The real question is not about building social network and big data and how its built. The real question is are users aware that they are helping brands create new marketing strategies? Are these strategies used to manipulate the users? The personal data put up by users is by their own will and many times users give consent for private companies to use this data. The problem lies when this data itself is responsible for “data discrimination” as rightly put by Alice E Marwick in “How your data are being deeply mined”. She talks about this personal digital data of who you are, what you do to what you buy is analyzed by private companies and sold to marketers, corporations, governments and criminals.[3] Though I felt this was a little far fetched as criminals may not even need data to be sold to them. Were they to access personal data for criminal activities then that is not a new trend. With or without big data there is no saying that crime can be prevented. Alice asks an important question which is “Can we take full advantage of personal data without playing into larger corporate interests?” The answer is no, there will always be a tradeoff. Every coin has two sides. There is no system in this world that is an ideal system. This is not how the world functions. If we as users want to take full advantage of using social media for personal data and building our own media company then can we really blame big brands wanting to leverage social media to the benefit of their companies and getting more consumers? Alice talks about big data being made of little data that is deeply personal data. But is this data really personal? Is metadata, personal data? David Cole talks about metadata in “We kill people based on Metadata.”[5] He introduces that fact that NSA collects metadata and keeps a watch on foreign nationals apparently to keep the country safe from threats.[5] Being a foreign national I was taken aback. So am I being scrutinized too? This is a good learning for me. Being a designer I should ask some ethical questions like “What if I was in the position of the user?” “Would it have been acceptable then?”. These can help me be a better designer while designing experiences for users based on insights from big data.

Let’s look at a positive example of data mining being used for benefit for humanity, to save lives.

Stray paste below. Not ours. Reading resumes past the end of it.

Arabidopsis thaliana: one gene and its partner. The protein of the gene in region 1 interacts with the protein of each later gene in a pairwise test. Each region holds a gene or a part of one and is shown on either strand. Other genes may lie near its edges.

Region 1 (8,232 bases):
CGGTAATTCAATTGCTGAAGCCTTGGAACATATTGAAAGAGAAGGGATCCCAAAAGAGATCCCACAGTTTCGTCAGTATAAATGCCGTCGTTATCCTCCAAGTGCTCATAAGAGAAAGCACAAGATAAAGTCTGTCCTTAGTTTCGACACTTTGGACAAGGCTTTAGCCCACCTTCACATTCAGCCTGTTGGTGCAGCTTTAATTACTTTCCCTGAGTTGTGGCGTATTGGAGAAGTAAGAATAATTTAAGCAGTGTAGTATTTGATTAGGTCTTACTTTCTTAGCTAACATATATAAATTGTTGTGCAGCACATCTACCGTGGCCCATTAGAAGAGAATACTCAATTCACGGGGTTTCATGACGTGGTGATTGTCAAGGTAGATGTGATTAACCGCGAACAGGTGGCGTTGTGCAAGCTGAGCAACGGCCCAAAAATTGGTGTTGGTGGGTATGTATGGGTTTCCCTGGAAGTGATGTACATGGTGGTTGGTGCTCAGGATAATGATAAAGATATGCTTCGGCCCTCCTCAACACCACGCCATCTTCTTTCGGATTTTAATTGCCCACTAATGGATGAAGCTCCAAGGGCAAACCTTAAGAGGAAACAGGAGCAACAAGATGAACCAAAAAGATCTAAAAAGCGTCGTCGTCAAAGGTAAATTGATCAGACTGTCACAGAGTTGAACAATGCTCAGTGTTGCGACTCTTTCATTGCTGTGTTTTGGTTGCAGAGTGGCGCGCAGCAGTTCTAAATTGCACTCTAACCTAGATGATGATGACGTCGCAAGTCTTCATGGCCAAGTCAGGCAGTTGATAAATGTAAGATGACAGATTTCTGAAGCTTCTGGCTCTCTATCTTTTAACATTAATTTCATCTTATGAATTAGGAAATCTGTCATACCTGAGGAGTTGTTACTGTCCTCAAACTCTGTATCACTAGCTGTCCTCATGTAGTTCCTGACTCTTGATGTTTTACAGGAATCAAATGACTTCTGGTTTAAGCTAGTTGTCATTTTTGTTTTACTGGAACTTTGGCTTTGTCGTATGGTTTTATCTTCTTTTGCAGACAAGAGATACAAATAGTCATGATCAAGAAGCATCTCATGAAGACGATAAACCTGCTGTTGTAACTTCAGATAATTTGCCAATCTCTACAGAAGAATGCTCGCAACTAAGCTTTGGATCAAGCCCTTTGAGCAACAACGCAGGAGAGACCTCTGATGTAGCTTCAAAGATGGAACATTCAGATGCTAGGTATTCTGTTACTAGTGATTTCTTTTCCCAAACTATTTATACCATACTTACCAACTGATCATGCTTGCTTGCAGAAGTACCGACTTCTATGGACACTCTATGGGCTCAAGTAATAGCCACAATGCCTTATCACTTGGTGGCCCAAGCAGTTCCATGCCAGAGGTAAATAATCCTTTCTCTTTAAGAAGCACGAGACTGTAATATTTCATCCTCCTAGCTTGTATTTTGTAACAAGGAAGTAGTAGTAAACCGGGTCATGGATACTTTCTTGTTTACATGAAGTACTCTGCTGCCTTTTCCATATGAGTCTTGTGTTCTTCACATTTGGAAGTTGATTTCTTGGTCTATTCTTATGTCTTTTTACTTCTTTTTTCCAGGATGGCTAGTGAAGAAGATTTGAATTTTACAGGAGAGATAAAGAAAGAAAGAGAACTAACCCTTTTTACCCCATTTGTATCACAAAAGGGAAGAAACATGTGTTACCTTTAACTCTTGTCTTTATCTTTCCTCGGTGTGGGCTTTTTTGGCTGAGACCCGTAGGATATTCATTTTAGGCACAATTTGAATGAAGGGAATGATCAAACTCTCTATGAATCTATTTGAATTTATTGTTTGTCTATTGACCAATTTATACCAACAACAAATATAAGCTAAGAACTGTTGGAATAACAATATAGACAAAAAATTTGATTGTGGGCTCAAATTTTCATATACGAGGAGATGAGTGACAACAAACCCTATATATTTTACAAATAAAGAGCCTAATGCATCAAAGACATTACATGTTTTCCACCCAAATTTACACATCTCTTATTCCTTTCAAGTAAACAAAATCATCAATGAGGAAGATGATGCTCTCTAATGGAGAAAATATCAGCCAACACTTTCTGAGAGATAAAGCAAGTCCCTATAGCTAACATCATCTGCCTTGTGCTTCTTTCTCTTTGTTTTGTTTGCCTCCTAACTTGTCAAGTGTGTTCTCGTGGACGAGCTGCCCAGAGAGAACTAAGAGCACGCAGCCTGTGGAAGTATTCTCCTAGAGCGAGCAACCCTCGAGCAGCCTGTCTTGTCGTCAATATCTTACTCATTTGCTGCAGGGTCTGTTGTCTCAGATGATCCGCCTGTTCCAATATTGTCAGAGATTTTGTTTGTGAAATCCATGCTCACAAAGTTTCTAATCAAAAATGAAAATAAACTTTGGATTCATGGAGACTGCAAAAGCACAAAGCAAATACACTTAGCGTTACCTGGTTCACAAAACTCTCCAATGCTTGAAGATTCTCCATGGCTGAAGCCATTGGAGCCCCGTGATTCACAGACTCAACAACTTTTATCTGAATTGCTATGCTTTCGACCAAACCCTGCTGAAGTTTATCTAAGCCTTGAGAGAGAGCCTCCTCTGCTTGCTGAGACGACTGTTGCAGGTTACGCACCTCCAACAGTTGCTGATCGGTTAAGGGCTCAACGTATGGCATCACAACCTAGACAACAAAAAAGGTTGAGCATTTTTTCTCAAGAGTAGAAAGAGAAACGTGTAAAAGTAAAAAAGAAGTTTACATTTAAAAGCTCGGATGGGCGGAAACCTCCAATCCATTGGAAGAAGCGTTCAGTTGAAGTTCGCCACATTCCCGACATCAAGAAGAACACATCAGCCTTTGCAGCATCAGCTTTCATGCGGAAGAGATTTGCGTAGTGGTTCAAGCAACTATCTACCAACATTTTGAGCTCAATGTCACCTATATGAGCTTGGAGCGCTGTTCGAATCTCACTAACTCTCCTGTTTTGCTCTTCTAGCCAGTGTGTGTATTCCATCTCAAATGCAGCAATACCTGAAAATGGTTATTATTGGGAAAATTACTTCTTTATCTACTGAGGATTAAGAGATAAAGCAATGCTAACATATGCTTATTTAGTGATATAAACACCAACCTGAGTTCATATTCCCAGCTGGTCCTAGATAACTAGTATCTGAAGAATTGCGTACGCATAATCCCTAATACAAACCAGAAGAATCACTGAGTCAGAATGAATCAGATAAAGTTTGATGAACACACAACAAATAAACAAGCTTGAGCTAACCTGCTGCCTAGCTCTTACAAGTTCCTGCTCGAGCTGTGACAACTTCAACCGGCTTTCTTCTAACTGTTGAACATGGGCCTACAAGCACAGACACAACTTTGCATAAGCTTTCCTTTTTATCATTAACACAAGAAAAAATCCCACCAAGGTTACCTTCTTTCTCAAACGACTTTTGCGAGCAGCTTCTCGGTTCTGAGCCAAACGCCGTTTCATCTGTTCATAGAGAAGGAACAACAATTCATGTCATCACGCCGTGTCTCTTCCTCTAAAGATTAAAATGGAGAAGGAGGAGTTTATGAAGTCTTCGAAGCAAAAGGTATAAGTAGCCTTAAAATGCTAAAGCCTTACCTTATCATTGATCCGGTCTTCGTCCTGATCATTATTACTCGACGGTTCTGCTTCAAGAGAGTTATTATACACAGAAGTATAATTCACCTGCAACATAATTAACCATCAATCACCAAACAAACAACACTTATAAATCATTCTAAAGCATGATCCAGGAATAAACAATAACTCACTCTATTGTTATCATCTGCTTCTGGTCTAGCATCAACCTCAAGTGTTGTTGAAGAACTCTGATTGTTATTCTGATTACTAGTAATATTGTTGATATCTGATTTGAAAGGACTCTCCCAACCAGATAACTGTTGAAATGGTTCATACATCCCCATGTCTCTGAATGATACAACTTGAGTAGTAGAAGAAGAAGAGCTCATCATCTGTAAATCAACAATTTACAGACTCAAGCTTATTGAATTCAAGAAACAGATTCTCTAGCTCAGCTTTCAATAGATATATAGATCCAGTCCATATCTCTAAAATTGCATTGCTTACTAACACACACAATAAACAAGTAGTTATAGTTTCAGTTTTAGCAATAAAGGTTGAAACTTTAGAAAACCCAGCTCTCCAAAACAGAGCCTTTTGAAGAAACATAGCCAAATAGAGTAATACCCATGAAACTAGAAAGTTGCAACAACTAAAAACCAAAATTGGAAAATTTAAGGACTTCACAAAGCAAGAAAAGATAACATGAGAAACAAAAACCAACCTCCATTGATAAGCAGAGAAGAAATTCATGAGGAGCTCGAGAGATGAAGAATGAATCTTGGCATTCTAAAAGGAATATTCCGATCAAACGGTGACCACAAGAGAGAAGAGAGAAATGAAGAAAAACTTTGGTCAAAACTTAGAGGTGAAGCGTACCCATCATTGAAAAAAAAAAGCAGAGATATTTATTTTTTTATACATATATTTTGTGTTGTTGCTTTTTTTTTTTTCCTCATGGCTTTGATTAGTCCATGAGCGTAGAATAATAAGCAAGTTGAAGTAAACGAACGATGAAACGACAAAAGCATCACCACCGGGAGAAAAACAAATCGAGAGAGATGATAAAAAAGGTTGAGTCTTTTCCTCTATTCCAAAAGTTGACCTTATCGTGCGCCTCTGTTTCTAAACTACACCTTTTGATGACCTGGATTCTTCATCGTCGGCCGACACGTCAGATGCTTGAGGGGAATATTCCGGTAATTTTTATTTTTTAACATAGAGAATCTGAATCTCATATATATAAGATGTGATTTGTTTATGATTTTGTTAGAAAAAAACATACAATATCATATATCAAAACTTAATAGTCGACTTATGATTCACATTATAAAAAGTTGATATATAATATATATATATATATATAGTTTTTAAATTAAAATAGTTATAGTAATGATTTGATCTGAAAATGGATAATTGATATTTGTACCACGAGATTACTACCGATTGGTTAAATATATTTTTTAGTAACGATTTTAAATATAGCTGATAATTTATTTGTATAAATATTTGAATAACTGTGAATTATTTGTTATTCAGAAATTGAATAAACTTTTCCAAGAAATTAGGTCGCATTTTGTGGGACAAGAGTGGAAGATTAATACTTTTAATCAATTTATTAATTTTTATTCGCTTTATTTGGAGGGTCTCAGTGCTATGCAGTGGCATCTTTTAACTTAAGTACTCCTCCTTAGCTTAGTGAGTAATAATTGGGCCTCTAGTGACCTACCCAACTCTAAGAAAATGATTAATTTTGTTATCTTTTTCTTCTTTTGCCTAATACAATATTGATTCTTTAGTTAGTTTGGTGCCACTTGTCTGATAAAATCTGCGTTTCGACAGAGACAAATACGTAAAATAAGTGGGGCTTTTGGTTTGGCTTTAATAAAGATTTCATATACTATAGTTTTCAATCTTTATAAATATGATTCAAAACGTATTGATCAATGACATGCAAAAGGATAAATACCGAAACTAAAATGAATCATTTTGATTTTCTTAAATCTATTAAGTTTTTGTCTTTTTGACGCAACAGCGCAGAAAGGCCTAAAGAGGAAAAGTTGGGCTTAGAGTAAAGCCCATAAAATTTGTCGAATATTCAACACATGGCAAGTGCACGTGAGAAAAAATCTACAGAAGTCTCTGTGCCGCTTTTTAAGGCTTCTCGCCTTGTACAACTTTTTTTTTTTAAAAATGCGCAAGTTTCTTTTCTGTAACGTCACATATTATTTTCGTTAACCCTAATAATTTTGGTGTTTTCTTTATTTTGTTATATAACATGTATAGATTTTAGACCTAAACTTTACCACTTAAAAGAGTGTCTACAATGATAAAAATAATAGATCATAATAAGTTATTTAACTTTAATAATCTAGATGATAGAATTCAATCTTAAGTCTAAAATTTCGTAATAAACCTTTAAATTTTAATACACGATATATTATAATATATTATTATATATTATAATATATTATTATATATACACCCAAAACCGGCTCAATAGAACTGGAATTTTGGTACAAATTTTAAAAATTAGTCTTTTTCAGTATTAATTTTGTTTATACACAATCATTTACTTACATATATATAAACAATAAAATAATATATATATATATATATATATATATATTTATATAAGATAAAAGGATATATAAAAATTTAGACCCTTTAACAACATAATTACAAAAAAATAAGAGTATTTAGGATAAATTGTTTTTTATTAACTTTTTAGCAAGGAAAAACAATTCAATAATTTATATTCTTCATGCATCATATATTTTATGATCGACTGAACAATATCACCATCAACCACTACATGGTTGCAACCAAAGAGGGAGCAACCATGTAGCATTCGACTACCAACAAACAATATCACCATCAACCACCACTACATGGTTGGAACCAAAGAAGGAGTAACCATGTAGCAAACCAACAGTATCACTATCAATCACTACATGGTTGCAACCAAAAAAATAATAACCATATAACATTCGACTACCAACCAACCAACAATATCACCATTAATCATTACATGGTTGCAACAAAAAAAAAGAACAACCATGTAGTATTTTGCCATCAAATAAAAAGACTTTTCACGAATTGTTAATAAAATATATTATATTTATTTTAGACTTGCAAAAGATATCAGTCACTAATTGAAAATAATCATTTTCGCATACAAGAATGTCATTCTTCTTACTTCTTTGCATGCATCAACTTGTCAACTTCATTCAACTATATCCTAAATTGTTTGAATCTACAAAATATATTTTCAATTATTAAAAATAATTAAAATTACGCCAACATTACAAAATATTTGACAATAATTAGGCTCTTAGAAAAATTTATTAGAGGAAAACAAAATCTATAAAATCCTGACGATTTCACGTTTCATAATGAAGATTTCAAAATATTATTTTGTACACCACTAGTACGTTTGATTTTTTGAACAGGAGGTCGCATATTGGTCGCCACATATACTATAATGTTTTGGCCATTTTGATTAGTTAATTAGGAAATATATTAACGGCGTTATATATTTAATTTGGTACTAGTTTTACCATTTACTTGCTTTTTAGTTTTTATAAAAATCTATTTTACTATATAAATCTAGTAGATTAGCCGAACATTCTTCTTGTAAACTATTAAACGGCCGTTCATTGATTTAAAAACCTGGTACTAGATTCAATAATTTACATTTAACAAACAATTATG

The data being used here is also incredibly personal, but the user is aware of the data being used. The difference is, its being put to right use. Nothing more noble than saving lives is there? Then going back to Alice’s article what is the problem area? The part where Alice talks about “behavioral targeting” leading to “predictive targeting” is the perhaps the right question.[3] Eli Pariser somehow rephrases this perfectly when he talks about “being aware of online filter bubbles”.[4] The problem is not that this data has been mined to be used for new marketing strategies, the problem I feel lies with the data discrimination and “data personalization” rather than “data customization”. Don’t decide for the user but let the user decide for themselves what information they want to see and what they don’t care about. Companies like Google and Facebook are failing to understand that personalizing user’s experience by completely deleting all the things that user does not click is not a safe way to assume that the user does not want to see it. This is also a problem because of it being entirely invisible to the users.[3] Users want control and choice. Taking away control from the users and catering to them what the calculations of the “algorithm” suggest is the worse possible method of enhancing user experience. In fact its the opposite. The single biggest question is where is all this leading us? Is it a future with no privacy? This is where we as the designers will play a huge role to shape the future. We can chime in and help build a better experience than what “algorithms” are building. Or maybe help create better algorithms that not only protect privacy but build an equal trade off between users and their favorite brands.

Sources:

[1] https://www.google.com/search?q=implications+of+genetic+algorithms&oq=implications+of+algorithms&aqs=chrome.1.69i57j0.9278j0j8&sourceid=chrome&ie=UTF-8#q=big+data+meaning

[2] http://www.pbs.org/wgbh/frontline/film/generation-like/

[3] How Your Data Are Being Deeply Mined by Alice E. Marwick

[4] https://www.ted.com/talks/eli_pariser_beware_online_filter_bubbles?language=en

[5] http://www.nybooks.com/daily/2014/05/10/we-kill-people-based-metadata/